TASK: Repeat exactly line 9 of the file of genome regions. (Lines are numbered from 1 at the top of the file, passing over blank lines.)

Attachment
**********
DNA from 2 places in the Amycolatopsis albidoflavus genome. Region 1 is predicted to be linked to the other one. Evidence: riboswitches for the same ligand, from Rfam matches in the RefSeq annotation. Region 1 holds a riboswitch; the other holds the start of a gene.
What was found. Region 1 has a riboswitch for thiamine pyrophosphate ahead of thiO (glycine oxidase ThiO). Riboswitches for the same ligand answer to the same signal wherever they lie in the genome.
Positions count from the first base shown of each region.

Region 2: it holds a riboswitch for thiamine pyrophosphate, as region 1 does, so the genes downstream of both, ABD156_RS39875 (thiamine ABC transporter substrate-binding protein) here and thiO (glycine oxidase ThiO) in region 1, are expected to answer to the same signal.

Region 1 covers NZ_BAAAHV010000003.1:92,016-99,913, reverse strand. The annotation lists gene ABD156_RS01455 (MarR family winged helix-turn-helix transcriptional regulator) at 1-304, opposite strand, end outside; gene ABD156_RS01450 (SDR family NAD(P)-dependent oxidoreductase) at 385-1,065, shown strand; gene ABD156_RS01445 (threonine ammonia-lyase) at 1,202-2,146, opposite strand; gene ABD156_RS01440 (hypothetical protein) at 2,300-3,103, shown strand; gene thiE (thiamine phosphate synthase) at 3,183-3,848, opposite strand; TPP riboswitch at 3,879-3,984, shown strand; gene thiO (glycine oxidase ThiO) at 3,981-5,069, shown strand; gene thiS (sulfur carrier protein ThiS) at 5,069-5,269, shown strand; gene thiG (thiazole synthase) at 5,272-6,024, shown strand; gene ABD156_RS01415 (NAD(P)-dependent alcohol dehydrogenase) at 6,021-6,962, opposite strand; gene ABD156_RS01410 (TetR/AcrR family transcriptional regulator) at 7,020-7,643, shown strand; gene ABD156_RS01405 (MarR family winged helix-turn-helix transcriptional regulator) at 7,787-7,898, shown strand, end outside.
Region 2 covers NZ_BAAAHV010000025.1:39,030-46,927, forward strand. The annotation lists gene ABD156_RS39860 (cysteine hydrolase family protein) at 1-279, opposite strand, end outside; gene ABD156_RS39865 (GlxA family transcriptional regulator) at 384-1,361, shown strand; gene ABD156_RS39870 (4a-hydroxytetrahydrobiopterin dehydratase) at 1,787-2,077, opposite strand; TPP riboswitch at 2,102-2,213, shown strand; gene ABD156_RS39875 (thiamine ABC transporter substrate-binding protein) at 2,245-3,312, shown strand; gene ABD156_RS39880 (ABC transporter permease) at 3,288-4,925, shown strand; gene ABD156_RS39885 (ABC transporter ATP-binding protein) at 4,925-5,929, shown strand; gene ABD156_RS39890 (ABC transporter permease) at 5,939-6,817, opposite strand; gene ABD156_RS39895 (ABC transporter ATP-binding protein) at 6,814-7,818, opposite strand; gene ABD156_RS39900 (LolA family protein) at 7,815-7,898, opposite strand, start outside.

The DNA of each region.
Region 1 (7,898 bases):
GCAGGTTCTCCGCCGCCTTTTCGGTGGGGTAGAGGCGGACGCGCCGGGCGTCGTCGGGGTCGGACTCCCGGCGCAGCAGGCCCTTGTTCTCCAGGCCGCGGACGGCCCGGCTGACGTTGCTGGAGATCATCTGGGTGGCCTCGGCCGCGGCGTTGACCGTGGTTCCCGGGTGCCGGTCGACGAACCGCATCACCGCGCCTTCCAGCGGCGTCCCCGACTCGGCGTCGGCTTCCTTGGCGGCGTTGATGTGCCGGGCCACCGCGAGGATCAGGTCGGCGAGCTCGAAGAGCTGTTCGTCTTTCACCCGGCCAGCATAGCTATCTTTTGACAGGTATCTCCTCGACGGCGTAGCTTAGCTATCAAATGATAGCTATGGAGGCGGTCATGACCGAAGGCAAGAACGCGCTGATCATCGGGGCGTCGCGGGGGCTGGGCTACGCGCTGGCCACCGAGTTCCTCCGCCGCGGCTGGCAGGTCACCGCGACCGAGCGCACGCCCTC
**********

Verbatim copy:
GCAGGTTCTCCGCCGCCTTTTCGGTGGGGTAGAGGCGGACGCGCCGGGCGTCGTCGGGGTCGGACTCCCGGCGCAGCAGGCCCTTGTTCTCCAGGCCGCGGACGGCCCGGCTGACGTTGCTGGAGATCATCTGGGTGGCCTCGGCCGCGGCGTTGACCGTGGTTCCCGGGTGCCGGTCGACGAACCGCATCACCGCGCCTTCCAGCGGCGTCCCCGACTCGGCGTCGGCTTCCTTGGCGGCGTTGATGTGCCGGGCCACCGCGAGGATCAGGTCGGCGAGCTCGAAGAGCTGTTCGTCTTTCACCCGGCCAGCATAGCTATCTTTTGACAGGTATCTCCTCGACGGCGTAGCTTAGCTATCAAATGATAGCTATGGAGGCGGTCATGACCGAAGGCAAGAACGCGCTGATCATCGGGGCGTCGCGGGGGCTGGGCTACGCGCTGGCCACCGAGTTCCTCCGCCGCGGCTGGCAGGTCACCGCGACCGAGCGCACGCCCTC